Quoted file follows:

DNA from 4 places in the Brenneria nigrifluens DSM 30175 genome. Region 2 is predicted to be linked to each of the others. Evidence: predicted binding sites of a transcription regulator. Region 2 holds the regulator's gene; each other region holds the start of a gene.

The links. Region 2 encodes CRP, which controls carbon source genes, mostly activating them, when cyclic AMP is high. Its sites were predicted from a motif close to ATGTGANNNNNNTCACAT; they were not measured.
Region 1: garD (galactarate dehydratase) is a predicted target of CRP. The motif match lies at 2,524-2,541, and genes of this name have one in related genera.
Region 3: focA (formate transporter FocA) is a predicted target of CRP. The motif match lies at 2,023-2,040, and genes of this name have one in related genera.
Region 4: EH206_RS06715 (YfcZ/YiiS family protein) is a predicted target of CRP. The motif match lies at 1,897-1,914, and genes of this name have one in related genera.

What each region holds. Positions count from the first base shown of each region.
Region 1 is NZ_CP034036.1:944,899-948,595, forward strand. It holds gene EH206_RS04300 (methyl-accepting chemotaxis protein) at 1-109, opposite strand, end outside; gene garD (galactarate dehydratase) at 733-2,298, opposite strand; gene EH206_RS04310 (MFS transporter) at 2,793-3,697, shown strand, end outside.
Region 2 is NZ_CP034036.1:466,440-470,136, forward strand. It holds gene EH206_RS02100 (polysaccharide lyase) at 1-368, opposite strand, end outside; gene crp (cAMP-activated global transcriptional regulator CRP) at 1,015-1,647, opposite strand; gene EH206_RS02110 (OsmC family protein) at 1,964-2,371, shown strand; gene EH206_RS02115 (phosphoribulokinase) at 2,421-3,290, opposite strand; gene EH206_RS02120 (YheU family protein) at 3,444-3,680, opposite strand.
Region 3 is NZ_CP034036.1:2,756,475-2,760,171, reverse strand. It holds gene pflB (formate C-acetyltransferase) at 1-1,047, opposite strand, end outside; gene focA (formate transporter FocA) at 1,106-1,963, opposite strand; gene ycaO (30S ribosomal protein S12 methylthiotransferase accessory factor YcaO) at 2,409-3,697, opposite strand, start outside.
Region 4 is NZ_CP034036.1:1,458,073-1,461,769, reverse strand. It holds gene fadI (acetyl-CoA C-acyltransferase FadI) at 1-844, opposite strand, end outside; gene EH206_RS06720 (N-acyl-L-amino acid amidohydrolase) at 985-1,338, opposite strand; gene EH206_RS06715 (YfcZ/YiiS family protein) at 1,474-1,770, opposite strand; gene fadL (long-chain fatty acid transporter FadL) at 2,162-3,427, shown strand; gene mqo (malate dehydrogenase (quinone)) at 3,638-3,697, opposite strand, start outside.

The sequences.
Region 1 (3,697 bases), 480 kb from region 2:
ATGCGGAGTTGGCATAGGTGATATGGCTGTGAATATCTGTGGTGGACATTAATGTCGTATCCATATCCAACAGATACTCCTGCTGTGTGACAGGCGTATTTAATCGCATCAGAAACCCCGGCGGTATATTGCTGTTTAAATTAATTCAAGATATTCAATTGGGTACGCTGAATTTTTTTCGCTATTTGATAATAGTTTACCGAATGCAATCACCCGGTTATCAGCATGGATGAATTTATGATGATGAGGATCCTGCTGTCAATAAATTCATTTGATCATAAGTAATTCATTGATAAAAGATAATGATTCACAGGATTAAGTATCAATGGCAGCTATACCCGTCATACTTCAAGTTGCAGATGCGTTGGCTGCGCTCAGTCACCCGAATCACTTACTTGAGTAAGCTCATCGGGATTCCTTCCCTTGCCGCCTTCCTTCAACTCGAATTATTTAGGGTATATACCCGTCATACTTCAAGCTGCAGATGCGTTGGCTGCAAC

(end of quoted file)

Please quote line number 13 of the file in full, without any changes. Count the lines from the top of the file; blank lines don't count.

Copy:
ATGCGGAGTTGGCATAGGTGATATGGCTGTGAATATCTGTGGTGGACATTAATGTCGTATCCATATCCAACAGATACTCCTGCTGTGTGACAGGCGTATTTAATCGCATCAGAAACCCCGGCGGTATATTGCTGTTTAAATTAATTCAAGATATTCAATTGGGTACGCTGAATTTTTTTCGCTATTTGATAATAGTTTACCGAATGCAATCACCCGGTTATCAGCATGGATGAATTTATGATGATGAGGATCCTGCTGTCAATAAATTCATTTGATCATAAGTAATTCATTGATAAAAGATAATGATTCACAGGATTAAGTATCAATGGCAGCTATACCCGTCATACTTCAAGTTGCAGATGCGTTGGCTGCGCTCAGTCACCCGAATCACTTACTTGAGTAAGCTCATCGGGATTCCTTCCCTTGCCGCCTTCCTTCAACTCGAATTATTTAGGGTATATACCCGTCATACTTCAAGCTGCAGATGCGTTGGCTGCAAC